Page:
Earlier this year, my family visited our grandparents, and we decided to bring Brodie along with us. Nothing was unusual about this; our hosts also had two Poodles, Claudia and Riri, and we loved the idea of forming a Poodle Pack. However, one morning, Claudia suddenly shed her veneer of a sweet, oversized puppy and lunged at Brodie. A furious battle of snarling and snapping ensued, only ending when my mother and grandfather finally got between the two. Looking on, I feared for both of them. Where Brodie calmed down and followed us outside, Claudia still seemed aggressive enough to mow down anything between herself and my dog. I could only imagine what might have happened if my grandfather had been in front of her instead of holding her collar from behind…
Out of a morbid sense of curiosity, I started looking into the number of attacks with fatalities involving aggressive dogs, and it’s scarier than one might think. According to The Center for Disease Control and Prevention, there’s approximately 4.5 million dog bites each year. In 2015, more than 28,000 people underwent reconstructive surgery due to dog bites. As expected, 99% of the fatalities resulted from potentially harmful dogs (also known as “aggressive breeds”) such as Pit-bulls, Rottweilers, Dobermans and Akitas, attacking without restraint.
Appearances are deceiving, however, and research has proven that the most aggressive dog breed is the dangerous and terrifying Dachshund. In second place, the vicious and fear-inducing Chihuahua. And in third place, the life-threatening and deadly Jack Russell Terrier. You’ve probably seen them… The tiny dogs that look cute from a distance, but up close and under even the slightest amount of pressure, they turn into fierce hellhounds that growl and bark like Mastiffs. Next to these tiny terrors is always that owner who seems to be struggling to control the 5 lb. dog. You can’t help but think to yourself, “I’m glad she’s not holding a Doberman, or I’d be dead.”
- Bad Owner #1: Give that same type of owner a powerful dog such as a Pit-bull? It becomes a potentially lethal weapon because the owner never learns to control it. When the Pit-bull is a puppy, owners think everything is cute and adorable. If it barks, bites, growls, or jumps, the only response is, “Aww, so cute!” And everything the cute, harmless puppy was allowed to do, the big, strong, and potentially harmful dog will keep doing without asking for permission throughout its life. Whose fault is it? The dog is doing what it’s been allowed to do from Day 1.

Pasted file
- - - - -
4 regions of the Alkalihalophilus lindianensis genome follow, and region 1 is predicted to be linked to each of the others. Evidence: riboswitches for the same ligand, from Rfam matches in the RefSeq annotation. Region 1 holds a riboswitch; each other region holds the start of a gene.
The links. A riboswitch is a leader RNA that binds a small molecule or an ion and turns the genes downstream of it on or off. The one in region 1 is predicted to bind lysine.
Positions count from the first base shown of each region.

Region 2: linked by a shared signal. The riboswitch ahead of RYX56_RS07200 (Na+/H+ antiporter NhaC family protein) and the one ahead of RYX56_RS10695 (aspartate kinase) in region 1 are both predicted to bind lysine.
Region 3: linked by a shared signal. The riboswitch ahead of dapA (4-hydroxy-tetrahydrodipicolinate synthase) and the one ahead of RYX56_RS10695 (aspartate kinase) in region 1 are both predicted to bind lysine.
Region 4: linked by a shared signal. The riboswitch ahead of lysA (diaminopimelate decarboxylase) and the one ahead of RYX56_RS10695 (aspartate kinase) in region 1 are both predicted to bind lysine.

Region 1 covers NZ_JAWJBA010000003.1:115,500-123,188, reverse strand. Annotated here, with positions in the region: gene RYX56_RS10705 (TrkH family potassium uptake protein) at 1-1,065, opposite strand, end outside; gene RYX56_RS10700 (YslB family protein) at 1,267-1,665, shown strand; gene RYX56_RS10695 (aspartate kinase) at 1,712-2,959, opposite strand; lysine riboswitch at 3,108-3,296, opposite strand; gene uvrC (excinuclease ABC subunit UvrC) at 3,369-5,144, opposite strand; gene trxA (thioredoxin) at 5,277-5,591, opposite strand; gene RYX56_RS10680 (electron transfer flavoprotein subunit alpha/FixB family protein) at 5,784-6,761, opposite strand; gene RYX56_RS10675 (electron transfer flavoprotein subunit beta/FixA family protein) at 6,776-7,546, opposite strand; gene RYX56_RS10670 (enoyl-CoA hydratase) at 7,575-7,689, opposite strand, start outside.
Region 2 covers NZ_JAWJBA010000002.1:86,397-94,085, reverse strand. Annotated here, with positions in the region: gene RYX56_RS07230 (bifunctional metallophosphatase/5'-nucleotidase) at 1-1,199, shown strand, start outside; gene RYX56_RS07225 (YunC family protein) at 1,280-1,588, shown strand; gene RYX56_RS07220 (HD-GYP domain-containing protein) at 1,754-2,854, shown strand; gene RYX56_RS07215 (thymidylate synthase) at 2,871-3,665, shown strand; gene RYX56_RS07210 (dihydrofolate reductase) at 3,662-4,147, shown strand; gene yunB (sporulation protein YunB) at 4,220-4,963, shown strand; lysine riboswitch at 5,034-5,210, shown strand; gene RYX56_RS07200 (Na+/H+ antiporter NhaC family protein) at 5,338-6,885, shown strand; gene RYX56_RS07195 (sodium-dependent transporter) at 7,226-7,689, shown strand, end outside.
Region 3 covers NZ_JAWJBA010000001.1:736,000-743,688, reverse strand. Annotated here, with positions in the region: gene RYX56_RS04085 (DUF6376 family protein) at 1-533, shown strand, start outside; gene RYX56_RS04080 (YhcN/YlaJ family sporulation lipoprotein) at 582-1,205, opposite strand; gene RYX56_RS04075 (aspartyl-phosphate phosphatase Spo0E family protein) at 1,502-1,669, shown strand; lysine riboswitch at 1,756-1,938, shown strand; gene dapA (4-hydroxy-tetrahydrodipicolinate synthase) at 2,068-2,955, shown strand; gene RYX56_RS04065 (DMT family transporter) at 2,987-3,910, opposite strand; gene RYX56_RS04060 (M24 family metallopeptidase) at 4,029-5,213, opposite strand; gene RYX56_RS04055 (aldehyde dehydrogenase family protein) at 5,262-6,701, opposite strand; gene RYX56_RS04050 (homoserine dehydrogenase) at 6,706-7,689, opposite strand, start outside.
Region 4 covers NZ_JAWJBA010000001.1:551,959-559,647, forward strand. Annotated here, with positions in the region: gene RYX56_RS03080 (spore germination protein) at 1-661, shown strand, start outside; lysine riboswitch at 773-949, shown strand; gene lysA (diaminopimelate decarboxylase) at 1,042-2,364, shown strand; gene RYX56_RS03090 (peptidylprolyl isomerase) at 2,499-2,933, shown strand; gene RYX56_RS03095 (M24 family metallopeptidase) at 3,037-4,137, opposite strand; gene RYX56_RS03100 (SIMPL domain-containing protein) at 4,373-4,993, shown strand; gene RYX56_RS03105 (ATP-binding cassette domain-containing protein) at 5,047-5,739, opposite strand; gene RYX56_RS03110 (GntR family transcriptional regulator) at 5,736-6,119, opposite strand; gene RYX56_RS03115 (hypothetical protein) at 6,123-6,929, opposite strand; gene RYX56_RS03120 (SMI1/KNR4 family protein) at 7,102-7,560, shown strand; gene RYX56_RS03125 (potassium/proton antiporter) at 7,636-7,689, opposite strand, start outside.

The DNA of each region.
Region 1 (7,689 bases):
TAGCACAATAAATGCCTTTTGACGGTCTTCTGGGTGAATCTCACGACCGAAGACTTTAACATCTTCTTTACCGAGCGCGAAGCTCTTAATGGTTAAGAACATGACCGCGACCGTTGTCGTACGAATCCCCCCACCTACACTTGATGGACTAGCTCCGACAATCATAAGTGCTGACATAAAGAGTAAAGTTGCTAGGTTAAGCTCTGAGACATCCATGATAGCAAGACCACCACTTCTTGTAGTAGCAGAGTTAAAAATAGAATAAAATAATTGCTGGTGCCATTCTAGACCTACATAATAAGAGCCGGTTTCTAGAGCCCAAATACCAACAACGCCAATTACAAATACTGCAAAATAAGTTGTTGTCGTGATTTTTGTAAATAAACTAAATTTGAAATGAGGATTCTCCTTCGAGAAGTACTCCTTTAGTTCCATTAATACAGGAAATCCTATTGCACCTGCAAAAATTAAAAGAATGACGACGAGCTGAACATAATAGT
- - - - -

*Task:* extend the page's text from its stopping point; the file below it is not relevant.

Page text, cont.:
- Bad Owner #2: Similar to Type 1, but with key differences. These are owners who recognize that their dogs are misbehaving, but fail to enforce any punishment or training attempts. They may raise their voices or grab their dog’s collar, but without any further action, their dogs come to see this only as an annoyance that can be ignored. Whenever they jump, steal food from the table, or bully other dogs or people, their owners do nothing but shout their dog’s name and expect obedience that those dogs were never taught. They attribute the bad behavior to their breed or personality, not seeing that the problem lies with their overly-gentle hand.
- Bad Owner #3: These are the kinds of owners most often associated with bad-tempered Chihuahuas or other small dogs with aggression problems – the ones who think their dogs can do no wrong. These are the owners who shower their dogs in nothing but love and affection, exclusively preferring positive reinforcement for good behavior over punishment for the bad. If the dog steals food, “Oh, he’s just hungry! He probably just wants a snack, he can have that.” If the dog growls or tries to bite someone, “Oh, she must not like you very much. That’s okay, she has a selective personality.” Do remember that this problem is not exclusive to small dogs – Imagine a German Shepherd with such behavioral problems. Through all of the owners’ well-meant love and affection, they spoil their dogs rotten. They can do whatever they please and only suffer a brief lack of affection, and such rewards return seconds later. What incentive would these dogs have to change their behavior?
Of course, while a dog’s natural personality can influence their behavior, poor training always leaves a mark. Claudia and Riri received the same training (a mixture of Types 1 and 2, were I to judge), for example. Riri took punishing muzzle-grabs to mean that he shouldn’t give kisses and/or stay away from people if he hears yelling. Claudia, meanwhile, only sees these minor punishments as inconveniences. Thus, she tries asserting her dominance over people and dogs via aggressive actions despite the consequences. After fighting with Brodie, she got off scot-free save for a few stern words she couldn’t understand. Brodie, meanwhile, was leash-bound for the rest of the trip. We understood that Claudia could easily start another fight where the injuries might be worse than a bitten Poodle ear. Poor training affects everyone with whom that dog comes in contact; breed and personality have a minimal effect overall.